As a leading professional services firm, KPMG Australia (KPMG) is committed to meeting the requirements of all our stakeholders – not only the organisations we audit and advise, but also employees, governments, regulators and the wider community.

KPMG strives to contribute to debate that seeks to develop a strong and prosperous economy and welcomes the opportunity to participate in the review of the Venture Capital Tax Concessions regime in Australia that includes the Early-Stage Innovation Company (ESIC), Early-Stage Venture Capital Limited Partnerships (ESVCLP frameworks) and the Australian Venture Capital Fund of Funds (AFOF).

Given these programs have not been subject to extensive review in more than five years, the Review is timely and welcome to many across the sector. Improvements to the ESVCLP and VCLP regimes in 2016 have resulted in a significant increase in the number of registered ESVCLPs and the programs have provided additional venture capital.

KPMG’s Venture Pulse Q2 2021 report shows the venture capital investment amounts from 2013 to 2021 and demonstrates that both the amount investment and number of deals in Australia has increased since 2016. For instance, in Q2 2016, there was $243.9 million invested in Australia, and this has grown significantly to a record $907 million in Q2 20211.

KPMG’s response to the Consultation Paper seeks to directly respond to the consultation questions and sets out seven recommendations.

KPMG looks forward to continued engagement with Treasury and Industry Innovation and Science Australia (IISA) as a final approach to venture capital tax concessions is developed in the coming months.

KPMG recommendations

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Recommendation 1:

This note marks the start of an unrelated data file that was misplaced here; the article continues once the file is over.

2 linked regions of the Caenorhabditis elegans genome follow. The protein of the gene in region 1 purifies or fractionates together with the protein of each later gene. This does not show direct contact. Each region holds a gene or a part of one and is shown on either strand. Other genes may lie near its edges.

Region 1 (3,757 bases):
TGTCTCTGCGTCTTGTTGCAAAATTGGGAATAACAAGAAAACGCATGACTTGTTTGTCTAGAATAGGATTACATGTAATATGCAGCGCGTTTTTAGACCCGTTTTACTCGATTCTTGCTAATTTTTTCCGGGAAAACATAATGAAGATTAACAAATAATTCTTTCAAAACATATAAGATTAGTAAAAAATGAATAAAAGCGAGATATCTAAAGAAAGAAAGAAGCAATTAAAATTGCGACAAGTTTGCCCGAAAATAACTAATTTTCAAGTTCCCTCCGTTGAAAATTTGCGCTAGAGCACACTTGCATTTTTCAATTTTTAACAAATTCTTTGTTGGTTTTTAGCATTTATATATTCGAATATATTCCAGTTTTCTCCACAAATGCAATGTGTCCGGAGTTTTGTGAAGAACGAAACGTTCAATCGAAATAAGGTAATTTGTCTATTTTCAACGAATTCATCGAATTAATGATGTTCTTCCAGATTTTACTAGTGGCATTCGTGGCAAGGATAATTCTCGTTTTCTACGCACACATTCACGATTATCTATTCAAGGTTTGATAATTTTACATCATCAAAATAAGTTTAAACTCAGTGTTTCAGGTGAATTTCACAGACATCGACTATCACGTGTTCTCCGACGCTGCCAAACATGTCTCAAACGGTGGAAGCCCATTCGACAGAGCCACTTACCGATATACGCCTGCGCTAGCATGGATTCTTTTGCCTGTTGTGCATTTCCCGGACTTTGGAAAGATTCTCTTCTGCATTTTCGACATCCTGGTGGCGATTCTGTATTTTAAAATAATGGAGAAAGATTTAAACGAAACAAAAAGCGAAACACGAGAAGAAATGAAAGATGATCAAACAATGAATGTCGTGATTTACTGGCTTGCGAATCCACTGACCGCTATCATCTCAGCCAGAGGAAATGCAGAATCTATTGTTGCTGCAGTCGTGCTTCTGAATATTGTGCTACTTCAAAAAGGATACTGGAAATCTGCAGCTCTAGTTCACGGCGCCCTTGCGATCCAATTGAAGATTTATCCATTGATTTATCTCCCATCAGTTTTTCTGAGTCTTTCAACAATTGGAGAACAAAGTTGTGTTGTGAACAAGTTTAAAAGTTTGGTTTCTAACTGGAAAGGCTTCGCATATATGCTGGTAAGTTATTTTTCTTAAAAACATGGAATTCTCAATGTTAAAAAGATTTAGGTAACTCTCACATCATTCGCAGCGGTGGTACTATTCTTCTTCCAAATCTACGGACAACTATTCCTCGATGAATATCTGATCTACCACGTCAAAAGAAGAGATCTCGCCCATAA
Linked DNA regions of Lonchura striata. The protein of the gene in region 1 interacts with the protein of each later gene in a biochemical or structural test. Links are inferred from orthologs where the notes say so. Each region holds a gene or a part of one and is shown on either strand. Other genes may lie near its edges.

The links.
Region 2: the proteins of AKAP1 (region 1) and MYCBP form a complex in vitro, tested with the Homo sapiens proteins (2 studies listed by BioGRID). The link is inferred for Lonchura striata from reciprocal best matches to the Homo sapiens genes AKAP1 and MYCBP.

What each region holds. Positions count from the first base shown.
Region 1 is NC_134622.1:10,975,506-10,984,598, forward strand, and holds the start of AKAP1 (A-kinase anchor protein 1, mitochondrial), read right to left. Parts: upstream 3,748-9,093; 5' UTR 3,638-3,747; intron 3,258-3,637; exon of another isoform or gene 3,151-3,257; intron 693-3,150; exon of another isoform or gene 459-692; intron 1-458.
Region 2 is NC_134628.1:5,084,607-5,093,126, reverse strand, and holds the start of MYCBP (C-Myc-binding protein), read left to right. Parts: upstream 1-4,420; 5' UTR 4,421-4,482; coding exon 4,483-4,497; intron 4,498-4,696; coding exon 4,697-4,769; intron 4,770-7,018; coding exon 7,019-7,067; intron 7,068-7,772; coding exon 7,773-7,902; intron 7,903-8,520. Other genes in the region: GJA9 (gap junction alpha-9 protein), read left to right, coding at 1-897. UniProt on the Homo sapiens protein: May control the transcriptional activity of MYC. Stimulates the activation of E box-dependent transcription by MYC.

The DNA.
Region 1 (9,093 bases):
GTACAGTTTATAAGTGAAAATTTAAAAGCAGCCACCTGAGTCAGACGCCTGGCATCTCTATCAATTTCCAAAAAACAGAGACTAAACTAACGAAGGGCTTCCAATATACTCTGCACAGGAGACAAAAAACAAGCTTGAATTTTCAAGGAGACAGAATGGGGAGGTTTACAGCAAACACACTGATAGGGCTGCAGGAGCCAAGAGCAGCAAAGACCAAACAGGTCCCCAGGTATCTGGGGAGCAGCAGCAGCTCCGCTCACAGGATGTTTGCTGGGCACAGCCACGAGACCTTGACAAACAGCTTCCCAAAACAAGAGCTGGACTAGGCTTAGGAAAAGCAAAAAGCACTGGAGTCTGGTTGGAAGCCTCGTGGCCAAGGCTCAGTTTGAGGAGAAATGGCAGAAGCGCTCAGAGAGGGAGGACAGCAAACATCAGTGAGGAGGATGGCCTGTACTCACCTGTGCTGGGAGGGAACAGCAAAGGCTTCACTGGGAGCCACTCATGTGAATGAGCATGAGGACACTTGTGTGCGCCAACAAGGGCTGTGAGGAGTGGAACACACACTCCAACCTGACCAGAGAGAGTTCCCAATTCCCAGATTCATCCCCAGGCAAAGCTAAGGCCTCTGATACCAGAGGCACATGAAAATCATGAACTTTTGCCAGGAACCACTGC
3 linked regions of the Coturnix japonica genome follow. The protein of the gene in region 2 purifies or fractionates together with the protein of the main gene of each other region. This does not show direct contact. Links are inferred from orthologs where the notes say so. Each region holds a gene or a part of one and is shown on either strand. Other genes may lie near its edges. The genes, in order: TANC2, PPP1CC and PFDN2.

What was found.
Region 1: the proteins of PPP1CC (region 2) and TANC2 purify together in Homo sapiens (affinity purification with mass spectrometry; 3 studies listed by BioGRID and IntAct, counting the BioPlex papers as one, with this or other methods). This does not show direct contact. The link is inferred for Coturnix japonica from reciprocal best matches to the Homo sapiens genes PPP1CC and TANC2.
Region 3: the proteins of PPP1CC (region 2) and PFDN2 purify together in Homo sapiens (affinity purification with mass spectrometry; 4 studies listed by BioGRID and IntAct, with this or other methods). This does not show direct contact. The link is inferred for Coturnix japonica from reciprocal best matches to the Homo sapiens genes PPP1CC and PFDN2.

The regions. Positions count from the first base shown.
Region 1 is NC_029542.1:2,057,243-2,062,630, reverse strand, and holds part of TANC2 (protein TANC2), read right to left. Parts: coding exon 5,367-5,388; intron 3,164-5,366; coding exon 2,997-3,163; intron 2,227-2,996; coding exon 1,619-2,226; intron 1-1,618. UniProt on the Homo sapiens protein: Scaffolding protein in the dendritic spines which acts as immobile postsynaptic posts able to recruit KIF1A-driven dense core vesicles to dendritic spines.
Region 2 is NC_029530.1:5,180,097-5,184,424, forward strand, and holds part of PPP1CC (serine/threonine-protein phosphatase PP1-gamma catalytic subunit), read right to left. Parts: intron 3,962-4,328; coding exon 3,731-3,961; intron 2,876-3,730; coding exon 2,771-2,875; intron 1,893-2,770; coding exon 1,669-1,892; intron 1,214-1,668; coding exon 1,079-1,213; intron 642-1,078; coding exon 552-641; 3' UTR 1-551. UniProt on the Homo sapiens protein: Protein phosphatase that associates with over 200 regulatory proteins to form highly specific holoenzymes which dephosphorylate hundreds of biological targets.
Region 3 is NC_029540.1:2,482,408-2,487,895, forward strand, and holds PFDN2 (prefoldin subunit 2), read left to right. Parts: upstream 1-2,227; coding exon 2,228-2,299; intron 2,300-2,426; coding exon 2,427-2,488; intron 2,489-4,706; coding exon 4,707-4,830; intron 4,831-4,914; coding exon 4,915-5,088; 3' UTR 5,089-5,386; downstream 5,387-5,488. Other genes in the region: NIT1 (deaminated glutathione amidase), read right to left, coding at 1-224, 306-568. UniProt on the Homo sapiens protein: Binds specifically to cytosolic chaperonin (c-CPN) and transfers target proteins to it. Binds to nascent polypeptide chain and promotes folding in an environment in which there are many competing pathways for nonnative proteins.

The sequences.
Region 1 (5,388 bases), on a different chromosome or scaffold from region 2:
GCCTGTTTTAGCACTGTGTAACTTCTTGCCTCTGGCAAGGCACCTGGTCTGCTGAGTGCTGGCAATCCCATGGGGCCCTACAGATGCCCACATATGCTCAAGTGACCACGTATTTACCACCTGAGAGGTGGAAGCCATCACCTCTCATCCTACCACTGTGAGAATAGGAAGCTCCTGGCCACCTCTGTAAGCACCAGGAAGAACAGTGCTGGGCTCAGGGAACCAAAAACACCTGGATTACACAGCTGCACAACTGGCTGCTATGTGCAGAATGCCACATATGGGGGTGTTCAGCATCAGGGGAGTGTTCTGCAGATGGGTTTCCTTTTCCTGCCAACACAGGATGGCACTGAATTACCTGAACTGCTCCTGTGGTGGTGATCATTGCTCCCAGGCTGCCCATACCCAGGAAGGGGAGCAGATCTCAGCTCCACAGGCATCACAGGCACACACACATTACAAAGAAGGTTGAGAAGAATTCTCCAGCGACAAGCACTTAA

KPMG would welcome any further opportunity to work with the Government to review the ESIC and ESVCLP frameworks given the long history we have advising clients on program parameters and requirements.

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Recommendation 2:

While potentially out of scope of the Review, KPMG recommends that the ESIC and ESVCLP thresholds are reviewed in order to ensure they are fit for purpose and that any revised thresholds are supported by modelling to ensure any increase to program cost is managed within existing budgets.

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Recommendation 3:

Improvements to the mechanism for registration, such as a more streamlined approach, could make the process easier and further increase the number of these types of funds. There is also an opportunity to review terms of investments and restrictions in investor make-up and further clarity could be provided on the financial services and property development investment exclusions (e.g. to make clear technology companies such as in those sectors are not excluded investments).

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Recommendation 4:

To alleviate some conservativism, it may be beneficial for the Government to issue clear guidance around the use of ESVCLPs in the context of broader economic funds (e.g. stapled or follow on funds).

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Recommendation 5:

Consideration of a new Australian Innovation Company structure which seeks to monetise tax losses and attract high-net-worth-individuals into Australia’s startups sector.

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Recommendation 6:

KPMG encourages revisiting the limited partnership collective investment vehicle (CIV) announcement, as this would enhance flexibility and address a lack of familiarity with the different investment vehicles currently available.

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Recommendation 7:

KPMG considers that there are several areas that could be reviewed to improve the ESVCLP program:

  • The discretion to allow an investor to hold >30 percent interest in a given ESVCLP should be reviewed and ideally extended beyond superannuation funds to other large investors where the benefit will be distributed back to a broader group (thereby still meeting the policy intent to provide a broader benefit).
  • ESVCLP excluded investment types could be reviewed to ensure early stage technology companies are not excluded due to the sector they seek to service (e.g. financial services and property).
  • There could be benefit in reviewing the financial thresholds to better understand if there is benefit increasing fund size or lifespan.
  • Clarification on whether ESVCLPs can have ‘follow on’ or ‘stapled’ funds which may ultimately improve the efficacy of the program.
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  1.  Venture Pulse Q2 2021 – Global Analysis of venture Funding (PDF 2.9MB), KPMG Private Enterprise, July 2021

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